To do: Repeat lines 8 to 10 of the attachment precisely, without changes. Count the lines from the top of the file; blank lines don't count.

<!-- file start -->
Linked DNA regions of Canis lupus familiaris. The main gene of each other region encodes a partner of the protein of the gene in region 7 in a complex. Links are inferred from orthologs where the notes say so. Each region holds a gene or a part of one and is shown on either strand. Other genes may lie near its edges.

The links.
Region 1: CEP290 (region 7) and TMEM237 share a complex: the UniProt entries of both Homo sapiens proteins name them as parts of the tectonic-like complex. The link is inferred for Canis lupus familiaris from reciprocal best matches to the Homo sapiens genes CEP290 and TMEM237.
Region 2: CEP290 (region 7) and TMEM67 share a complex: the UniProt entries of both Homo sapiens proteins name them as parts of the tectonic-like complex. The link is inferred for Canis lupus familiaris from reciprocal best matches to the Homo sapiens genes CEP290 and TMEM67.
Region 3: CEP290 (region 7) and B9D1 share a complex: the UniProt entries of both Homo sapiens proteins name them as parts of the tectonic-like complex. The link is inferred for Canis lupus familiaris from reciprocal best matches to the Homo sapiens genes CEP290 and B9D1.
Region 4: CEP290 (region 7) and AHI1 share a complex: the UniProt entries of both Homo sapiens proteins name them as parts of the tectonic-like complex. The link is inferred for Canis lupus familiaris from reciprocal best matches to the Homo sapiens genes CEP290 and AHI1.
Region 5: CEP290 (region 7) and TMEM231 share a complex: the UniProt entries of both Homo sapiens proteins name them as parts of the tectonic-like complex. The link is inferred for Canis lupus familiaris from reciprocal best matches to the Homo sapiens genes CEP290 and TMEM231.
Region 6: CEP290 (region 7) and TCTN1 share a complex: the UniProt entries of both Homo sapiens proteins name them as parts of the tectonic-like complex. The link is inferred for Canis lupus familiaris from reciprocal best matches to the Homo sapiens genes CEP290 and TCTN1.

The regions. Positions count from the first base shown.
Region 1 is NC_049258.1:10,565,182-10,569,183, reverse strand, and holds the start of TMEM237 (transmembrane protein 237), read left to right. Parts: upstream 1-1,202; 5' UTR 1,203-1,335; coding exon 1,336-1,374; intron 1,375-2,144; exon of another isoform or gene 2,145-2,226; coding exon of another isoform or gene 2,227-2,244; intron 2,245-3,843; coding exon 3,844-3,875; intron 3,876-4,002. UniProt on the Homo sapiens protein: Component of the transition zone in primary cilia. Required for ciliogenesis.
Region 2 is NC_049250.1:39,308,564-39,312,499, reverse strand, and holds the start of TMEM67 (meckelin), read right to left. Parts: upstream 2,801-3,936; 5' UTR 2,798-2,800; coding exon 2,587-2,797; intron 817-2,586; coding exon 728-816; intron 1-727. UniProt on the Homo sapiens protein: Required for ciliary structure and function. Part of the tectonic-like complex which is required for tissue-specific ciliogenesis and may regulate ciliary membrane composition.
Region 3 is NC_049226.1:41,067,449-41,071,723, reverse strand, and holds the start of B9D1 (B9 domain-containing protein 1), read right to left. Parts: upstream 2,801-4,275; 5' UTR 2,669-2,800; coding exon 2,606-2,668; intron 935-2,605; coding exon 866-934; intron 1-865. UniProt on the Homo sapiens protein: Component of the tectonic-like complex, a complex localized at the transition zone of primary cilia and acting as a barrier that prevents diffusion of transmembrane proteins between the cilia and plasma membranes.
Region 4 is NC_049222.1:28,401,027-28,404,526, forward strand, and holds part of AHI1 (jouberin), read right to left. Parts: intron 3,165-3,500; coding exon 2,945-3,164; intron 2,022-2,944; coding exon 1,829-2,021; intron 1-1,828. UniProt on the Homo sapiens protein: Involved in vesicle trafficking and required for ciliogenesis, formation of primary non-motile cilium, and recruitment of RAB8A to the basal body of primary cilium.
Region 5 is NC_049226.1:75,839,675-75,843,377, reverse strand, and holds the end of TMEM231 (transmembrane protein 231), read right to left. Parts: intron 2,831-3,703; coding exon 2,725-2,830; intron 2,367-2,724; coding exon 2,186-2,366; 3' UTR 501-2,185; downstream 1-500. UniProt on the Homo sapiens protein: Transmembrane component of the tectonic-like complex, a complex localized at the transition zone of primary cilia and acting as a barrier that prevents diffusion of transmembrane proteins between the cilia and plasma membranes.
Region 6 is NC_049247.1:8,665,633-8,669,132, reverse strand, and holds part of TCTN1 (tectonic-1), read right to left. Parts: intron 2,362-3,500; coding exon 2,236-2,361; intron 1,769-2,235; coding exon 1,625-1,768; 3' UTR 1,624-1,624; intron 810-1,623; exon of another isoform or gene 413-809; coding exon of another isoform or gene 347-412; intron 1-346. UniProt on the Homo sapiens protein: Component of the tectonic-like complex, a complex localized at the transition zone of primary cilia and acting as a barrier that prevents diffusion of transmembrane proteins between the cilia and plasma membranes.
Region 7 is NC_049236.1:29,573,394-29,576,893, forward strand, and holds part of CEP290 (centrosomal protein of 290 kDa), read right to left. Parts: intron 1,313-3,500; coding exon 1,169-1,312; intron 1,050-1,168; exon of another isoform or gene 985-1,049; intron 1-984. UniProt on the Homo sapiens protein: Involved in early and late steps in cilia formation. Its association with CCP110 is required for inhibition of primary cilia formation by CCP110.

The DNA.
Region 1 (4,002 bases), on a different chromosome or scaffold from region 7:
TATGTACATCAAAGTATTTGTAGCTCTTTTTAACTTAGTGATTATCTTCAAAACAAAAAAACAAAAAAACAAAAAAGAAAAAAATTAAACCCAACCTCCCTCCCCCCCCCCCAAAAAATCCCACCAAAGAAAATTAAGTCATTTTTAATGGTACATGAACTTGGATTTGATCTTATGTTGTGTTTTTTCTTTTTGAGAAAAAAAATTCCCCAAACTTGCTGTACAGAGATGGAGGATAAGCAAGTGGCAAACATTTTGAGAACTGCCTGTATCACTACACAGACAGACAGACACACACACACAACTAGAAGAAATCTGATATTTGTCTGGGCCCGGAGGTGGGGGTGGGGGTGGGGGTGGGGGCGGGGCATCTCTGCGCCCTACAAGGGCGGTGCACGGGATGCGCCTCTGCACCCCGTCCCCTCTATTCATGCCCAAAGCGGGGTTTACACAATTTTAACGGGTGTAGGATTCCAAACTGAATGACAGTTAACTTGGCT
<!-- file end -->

Region 6: CEP290 (region 7) and TCTN1 share a complex: the UniProt entries of both Homo sapiens proteins name them as parts of the tectonic-like complex. The link is inferred for Canis lupus familiaris from reciprocal best matches to the Homo sapiens genes CEP290 and TCTN1.

The regions. Positions count from the first base shown.
Region 1 is NC_049258.1:10,565,182-10,569,183, reverse strand, and holds the start of TMEM237 (transmembrane protein 237), read left to right. Parts: upstream 1-1,202; 5' UTR 1,203-1,335; coding exon 1,336-1,374; intron 1,375-2,144; exon of another isoform or gene 2,145-2,226; coding exon of another isoform or gene 2,227-2,244; intron 2,245-3,843; coding exon 3,844-3,875; intron 3,876-4,002. UniProt on the Homo sapiens protein: Component of the transition zone in primary cilia. Required for ciliogenesis.